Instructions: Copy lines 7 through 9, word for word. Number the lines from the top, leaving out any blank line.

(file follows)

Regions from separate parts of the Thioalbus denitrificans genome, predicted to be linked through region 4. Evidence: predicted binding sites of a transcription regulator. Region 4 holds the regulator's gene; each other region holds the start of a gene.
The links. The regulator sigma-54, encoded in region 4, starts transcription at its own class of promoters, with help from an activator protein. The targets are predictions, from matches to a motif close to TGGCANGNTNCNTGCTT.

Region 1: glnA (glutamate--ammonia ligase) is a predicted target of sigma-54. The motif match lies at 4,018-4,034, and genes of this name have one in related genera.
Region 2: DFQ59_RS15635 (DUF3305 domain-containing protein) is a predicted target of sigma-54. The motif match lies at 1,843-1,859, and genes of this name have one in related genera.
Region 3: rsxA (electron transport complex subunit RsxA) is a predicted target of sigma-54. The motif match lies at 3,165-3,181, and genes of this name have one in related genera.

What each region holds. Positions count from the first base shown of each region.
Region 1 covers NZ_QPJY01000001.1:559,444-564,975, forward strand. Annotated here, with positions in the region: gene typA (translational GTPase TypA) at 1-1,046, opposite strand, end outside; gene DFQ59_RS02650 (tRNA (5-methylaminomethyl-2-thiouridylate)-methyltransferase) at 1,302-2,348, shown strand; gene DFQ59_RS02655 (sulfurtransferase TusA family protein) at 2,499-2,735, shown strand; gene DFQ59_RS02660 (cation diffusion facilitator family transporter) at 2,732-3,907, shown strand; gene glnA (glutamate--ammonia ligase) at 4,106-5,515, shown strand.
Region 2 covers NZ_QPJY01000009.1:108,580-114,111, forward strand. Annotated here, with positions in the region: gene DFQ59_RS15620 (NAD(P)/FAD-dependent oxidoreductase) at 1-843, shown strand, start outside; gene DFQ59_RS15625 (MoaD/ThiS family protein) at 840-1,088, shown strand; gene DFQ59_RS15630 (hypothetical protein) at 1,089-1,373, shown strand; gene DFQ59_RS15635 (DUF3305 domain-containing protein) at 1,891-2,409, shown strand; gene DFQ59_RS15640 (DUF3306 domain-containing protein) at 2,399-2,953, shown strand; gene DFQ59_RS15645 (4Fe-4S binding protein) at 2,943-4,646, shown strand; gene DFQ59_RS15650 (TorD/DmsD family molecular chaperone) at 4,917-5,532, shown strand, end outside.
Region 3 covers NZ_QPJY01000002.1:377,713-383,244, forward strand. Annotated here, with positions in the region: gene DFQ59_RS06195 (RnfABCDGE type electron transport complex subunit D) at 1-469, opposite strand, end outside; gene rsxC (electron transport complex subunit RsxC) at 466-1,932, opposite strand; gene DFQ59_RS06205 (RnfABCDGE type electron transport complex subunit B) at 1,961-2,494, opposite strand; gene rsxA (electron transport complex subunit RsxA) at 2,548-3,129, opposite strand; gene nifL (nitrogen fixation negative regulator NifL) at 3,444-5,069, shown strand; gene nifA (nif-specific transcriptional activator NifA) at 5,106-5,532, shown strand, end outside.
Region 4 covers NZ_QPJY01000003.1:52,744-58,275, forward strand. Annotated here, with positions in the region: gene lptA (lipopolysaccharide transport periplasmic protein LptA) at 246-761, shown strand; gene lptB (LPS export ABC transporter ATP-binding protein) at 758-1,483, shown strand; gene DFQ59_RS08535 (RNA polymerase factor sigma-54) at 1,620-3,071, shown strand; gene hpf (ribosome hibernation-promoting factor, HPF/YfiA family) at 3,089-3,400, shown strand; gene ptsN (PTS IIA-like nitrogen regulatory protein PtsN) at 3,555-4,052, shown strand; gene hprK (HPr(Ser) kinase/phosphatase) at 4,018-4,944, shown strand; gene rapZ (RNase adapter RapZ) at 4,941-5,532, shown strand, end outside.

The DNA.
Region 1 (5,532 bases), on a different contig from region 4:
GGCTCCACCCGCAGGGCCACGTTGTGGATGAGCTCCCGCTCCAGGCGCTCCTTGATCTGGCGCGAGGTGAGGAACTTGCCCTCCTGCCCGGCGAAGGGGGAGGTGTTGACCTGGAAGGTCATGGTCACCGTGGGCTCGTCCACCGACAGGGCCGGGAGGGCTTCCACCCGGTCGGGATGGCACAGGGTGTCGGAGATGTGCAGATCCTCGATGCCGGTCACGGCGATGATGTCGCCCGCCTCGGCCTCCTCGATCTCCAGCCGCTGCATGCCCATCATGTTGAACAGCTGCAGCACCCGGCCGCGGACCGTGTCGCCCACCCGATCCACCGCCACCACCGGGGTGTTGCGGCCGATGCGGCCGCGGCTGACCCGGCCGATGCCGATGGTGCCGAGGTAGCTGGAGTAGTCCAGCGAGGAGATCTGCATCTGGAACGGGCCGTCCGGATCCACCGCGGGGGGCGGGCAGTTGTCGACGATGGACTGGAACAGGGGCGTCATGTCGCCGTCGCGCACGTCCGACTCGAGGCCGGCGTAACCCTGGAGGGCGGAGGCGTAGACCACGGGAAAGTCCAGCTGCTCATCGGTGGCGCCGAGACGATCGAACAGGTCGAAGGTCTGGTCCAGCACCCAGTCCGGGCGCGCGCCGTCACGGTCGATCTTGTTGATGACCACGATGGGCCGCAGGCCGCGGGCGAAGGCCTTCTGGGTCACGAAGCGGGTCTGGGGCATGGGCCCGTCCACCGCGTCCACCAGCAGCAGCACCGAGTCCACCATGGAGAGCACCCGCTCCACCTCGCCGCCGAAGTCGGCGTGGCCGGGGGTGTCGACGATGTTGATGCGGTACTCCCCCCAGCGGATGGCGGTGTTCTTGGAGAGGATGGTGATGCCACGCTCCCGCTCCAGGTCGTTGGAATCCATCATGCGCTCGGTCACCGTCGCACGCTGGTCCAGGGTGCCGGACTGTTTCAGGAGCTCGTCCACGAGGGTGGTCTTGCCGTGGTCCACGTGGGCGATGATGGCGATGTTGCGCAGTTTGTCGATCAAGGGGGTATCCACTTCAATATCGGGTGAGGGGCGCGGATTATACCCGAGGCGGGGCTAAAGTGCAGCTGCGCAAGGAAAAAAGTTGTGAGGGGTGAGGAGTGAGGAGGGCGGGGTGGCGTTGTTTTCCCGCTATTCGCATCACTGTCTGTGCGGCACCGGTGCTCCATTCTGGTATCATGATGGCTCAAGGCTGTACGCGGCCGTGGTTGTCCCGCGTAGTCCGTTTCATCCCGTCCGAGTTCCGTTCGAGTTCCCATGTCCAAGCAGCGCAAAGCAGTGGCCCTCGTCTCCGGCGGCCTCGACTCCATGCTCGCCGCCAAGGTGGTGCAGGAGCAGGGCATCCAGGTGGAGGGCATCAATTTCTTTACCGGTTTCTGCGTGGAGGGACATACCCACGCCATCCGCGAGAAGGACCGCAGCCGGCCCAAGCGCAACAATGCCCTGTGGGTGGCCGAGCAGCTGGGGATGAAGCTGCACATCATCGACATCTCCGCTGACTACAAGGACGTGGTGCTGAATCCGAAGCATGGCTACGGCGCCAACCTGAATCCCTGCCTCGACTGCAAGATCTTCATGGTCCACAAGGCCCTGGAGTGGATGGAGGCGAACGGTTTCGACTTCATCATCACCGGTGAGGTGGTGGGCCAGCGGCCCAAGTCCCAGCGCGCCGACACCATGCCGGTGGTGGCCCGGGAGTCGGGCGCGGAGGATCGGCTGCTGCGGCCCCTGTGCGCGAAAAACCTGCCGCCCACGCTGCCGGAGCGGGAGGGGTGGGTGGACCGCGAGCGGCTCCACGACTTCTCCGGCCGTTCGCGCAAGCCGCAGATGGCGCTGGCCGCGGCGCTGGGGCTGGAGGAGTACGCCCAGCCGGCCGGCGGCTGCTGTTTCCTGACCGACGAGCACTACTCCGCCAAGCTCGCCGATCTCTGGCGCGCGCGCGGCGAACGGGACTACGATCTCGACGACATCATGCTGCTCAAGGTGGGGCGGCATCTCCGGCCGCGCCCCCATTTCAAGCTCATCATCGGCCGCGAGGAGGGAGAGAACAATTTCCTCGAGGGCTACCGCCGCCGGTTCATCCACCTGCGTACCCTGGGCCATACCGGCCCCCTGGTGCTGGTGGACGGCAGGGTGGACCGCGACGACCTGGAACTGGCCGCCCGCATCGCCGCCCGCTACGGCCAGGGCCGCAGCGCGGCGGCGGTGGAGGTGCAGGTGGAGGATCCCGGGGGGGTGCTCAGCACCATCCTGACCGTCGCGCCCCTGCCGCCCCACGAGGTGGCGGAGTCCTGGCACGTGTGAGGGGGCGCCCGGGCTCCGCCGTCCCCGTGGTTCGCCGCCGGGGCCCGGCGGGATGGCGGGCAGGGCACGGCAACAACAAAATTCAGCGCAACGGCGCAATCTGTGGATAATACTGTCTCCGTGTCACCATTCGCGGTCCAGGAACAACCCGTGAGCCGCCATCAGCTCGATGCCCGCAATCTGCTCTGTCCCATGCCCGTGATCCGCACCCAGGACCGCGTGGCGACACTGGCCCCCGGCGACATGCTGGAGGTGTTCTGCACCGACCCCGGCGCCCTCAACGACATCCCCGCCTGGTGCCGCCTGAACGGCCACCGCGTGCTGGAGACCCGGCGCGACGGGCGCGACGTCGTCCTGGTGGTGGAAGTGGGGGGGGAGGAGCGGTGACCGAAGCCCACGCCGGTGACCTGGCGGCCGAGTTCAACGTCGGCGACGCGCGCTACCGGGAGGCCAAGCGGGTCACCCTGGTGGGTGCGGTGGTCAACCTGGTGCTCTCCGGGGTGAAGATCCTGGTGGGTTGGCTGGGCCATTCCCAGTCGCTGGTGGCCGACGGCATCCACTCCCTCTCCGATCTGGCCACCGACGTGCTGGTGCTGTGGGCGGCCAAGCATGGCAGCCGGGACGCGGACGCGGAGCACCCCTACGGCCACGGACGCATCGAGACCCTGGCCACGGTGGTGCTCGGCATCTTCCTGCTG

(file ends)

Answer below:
Region 1 covers NZ_QPJY01000001.1:559,444-564,975, forward strand. Annotated here, with positions in the region: gene typA (translational GTPase TypA) at 1-1,046, opposite strand, end outside; gene DFQ59_RS02650 (tRNA (5-methylaminomethyl-2-thiouridylate)-methyltransferase) at 1,302-2,348, shown strand; gene DFQ59_RS02655 (sulfurtransferase TusA family protein) at 2,499-2,735, shown strand; gene DFQ59_RS02660 (cation diffusion facilitator family transporter) at 2,732-3,907, shown strand; gene glnA (glutamate--ammonia ligase) at 4,106-5,515, shown strand.
Region 2 covers NZ_QPJY01000009.1:108,580-114,111, forward strand. Annotated here, with positions in the region: gene DFQ59_RS15620 (NAD(P)/FAD-dependent oxidoreductase) at 1-843, shown strand, start outside; gene DFQ59_RS15625 (MoaD/ThiS family protein) at 840-1,088, shown strand; gene DFQ59_RS15630 (hypothetical protein) at 1,089-1,373, shown strand; gene DFQ59_RS15635 (DUF3305 domain-containing protein) at 1,891-2,409, shown strand; gene DFQ59_RS15640 (DUF3306 domain-containing protein) at 2,399-2,953, shown strand; gene DFQ59_RS15645 (4Fe-4S binding protein) at 2,943-4,646, shown strand; gene DFQ59_RS15650 (TorD/DmsD family molecular chaperone) at 4,917-5,532, shown strand, end outside.
Region 3 covers NZ_QPJY01000002.1:377,713-383,244, forward strand. Annotated here, with positions in the region: gene DFQ59_RS06195 (RnfABCDGE type electron transport complex subunit D) at 1-469, opposite strand, end outside; gene rsxC (electron transport complex subunit RsxC) at 466-1,932, opposite strand; gene DFQ59_RS06205 (RnfABCDGE type electron transport complex subunit B) at 1,961-2,494, opposite strand; gene rsxA (electron transport complex subunit RsxA) at 2,548-3,129, opposite strand; gene nifL (nitrogen fixation negative regulator NifL) at 3,444-5,069, shown strand; gene nifA (nif-specific transcriptional activator NifA) at 5,106-5,532, shown strand, end outside.